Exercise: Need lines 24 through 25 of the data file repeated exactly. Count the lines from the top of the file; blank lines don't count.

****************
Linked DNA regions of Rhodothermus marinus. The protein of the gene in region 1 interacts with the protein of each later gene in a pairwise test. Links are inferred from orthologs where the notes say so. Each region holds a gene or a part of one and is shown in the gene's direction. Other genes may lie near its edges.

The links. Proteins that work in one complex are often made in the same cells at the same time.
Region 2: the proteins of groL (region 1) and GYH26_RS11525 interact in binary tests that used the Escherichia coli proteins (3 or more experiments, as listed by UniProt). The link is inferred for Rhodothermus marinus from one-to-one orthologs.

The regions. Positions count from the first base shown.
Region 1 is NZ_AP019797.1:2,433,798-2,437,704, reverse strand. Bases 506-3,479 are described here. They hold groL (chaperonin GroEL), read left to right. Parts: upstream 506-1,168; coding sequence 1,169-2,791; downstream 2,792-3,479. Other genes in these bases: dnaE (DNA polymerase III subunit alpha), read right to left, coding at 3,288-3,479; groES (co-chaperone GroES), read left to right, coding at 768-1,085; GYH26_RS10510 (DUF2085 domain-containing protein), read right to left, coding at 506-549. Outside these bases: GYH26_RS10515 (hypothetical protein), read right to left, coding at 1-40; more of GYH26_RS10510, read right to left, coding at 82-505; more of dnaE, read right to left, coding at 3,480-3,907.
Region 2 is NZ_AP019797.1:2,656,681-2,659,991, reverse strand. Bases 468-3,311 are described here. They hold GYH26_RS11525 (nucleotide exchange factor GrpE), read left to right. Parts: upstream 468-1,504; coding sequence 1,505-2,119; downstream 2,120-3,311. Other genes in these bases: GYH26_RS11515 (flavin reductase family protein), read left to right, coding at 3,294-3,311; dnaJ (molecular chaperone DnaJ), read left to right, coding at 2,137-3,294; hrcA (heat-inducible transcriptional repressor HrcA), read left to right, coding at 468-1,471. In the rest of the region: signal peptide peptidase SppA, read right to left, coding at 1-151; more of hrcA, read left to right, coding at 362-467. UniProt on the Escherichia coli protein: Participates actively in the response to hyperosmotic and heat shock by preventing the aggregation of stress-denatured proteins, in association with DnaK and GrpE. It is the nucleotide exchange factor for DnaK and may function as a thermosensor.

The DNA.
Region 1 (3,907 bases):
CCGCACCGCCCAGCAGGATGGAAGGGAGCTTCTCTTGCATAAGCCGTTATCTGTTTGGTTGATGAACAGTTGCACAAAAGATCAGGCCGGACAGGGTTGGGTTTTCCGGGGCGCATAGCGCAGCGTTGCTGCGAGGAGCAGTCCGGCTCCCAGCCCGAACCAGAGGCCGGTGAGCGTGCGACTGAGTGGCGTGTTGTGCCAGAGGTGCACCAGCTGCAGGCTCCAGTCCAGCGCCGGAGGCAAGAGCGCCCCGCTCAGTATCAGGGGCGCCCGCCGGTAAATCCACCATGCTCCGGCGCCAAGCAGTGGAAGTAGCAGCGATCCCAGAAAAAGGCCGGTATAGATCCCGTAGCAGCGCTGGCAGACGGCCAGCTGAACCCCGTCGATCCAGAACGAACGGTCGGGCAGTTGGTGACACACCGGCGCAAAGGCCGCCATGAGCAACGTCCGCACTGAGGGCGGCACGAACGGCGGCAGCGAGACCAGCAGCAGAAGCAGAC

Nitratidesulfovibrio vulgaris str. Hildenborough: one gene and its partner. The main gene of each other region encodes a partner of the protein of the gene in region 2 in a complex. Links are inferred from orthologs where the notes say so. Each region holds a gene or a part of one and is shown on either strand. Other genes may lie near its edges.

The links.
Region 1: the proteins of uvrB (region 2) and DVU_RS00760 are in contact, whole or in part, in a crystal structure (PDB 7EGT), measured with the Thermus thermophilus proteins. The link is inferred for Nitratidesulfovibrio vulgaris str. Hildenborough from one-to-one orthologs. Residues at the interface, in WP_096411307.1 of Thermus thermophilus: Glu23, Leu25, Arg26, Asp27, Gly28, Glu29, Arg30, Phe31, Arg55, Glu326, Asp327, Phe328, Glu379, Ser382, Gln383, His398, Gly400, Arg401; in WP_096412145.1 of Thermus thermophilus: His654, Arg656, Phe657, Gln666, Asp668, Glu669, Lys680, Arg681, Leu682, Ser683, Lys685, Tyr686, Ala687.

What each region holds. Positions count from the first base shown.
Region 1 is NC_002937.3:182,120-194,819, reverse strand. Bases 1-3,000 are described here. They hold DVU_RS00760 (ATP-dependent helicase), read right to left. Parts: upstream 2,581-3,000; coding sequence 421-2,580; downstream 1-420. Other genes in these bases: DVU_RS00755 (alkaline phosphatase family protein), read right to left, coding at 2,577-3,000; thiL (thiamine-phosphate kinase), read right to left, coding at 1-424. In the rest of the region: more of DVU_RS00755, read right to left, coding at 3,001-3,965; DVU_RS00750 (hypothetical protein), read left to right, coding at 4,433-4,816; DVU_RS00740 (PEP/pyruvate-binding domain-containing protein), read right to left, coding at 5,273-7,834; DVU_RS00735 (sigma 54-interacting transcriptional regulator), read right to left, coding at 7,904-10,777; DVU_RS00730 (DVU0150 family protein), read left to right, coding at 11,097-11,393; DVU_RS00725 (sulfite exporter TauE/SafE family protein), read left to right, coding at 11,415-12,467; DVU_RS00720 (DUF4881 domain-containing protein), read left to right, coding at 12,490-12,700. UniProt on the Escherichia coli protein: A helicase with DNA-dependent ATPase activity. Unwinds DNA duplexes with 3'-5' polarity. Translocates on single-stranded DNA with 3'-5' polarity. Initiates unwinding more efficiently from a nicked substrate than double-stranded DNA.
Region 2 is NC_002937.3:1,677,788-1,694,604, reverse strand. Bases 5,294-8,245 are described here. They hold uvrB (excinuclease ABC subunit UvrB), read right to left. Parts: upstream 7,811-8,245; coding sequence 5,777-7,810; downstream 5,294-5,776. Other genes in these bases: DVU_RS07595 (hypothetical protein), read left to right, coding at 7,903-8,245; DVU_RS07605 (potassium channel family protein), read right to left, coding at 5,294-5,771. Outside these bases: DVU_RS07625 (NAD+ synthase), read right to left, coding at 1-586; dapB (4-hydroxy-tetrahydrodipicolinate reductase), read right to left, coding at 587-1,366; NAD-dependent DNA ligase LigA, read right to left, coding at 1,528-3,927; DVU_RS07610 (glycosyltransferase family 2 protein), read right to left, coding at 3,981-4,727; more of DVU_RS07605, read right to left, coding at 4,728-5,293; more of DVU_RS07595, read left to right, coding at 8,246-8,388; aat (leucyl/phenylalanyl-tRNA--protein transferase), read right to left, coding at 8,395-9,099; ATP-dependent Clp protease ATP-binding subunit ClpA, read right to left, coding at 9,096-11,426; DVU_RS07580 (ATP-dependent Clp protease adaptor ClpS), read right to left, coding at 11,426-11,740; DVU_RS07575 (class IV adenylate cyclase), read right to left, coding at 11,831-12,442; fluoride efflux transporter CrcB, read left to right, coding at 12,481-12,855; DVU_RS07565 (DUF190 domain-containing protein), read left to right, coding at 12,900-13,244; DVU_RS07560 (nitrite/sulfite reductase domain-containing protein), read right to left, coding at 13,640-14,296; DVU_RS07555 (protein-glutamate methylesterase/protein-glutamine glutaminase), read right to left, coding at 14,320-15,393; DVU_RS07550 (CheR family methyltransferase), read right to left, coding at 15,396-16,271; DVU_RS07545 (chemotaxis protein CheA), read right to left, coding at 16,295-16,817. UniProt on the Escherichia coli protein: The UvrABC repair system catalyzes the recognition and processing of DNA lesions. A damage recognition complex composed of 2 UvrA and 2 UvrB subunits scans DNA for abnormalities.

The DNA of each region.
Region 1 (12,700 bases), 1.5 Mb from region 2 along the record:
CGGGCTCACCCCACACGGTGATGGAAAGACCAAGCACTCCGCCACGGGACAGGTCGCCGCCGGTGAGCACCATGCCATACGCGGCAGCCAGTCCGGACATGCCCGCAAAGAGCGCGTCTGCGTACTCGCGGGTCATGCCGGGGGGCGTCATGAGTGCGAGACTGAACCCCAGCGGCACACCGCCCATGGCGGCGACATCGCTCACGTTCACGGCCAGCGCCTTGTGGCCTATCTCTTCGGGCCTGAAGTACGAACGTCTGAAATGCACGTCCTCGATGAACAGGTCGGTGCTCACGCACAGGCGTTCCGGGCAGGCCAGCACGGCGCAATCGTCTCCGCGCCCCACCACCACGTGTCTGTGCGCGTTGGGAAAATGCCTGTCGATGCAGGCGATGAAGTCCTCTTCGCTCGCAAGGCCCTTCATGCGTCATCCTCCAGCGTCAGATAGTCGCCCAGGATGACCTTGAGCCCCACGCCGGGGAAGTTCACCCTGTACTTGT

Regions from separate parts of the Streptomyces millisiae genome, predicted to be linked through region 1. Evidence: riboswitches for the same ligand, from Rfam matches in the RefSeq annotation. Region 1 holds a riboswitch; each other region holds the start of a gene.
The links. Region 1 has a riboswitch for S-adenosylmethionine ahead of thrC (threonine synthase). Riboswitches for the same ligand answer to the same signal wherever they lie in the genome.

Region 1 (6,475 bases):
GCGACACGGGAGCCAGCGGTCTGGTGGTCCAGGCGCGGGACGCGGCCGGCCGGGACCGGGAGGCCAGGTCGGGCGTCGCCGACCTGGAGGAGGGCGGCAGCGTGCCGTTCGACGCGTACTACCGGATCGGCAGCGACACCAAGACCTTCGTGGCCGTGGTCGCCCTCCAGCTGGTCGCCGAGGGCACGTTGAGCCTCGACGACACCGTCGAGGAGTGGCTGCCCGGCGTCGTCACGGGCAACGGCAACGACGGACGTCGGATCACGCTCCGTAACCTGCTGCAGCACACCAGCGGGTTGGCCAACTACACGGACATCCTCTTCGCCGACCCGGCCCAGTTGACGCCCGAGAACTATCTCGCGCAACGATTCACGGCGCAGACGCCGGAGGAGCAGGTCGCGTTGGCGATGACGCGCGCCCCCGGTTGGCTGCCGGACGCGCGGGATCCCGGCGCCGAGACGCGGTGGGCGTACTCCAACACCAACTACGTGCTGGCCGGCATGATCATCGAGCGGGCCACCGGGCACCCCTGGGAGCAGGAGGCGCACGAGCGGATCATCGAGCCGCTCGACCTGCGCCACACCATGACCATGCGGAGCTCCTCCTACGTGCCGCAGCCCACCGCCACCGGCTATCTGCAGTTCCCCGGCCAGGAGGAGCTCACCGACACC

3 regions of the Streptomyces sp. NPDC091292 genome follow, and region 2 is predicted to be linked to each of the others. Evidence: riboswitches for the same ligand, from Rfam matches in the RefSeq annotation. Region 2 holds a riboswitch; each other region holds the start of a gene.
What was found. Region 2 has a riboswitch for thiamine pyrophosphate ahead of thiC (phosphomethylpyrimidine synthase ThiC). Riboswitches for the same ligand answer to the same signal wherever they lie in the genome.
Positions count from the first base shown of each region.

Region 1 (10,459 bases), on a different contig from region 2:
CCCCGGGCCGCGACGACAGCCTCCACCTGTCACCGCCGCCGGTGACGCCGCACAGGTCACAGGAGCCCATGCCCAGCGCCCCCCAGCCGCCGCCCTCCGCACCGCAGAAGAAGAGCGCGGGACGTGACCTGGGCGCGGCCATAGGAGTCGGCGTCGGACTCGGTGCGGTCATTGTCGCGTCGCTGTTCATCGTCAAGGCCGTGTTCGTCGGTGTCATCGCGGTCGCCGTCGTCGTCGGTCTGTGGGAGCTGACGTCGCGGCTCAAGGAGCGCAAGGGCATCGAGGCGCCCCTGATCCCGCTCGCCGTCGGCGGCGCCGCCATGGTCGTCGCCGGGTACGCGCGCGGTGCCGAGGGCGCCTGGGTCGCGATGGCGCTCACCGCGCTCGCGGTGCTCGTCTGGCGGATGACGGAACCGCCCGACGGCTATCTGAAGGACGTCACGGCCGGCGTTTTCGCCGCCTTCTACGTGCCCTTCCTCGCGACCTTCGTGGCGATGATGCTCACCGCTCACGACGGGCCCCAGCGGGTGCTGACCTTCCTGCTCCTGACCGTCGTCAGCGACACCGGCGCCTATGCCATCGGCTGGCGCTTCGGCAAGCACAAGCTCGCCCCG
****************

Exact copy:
What was found. Region 2 has a riboswitch for thiamine pyrophosphate ahead of thiC (phosphomethylpyrimidine synthase ThiC). Riboswitches for the same ligand answer to the same signal wherever they lie in the genome.
Positions count from the first base shown of each region.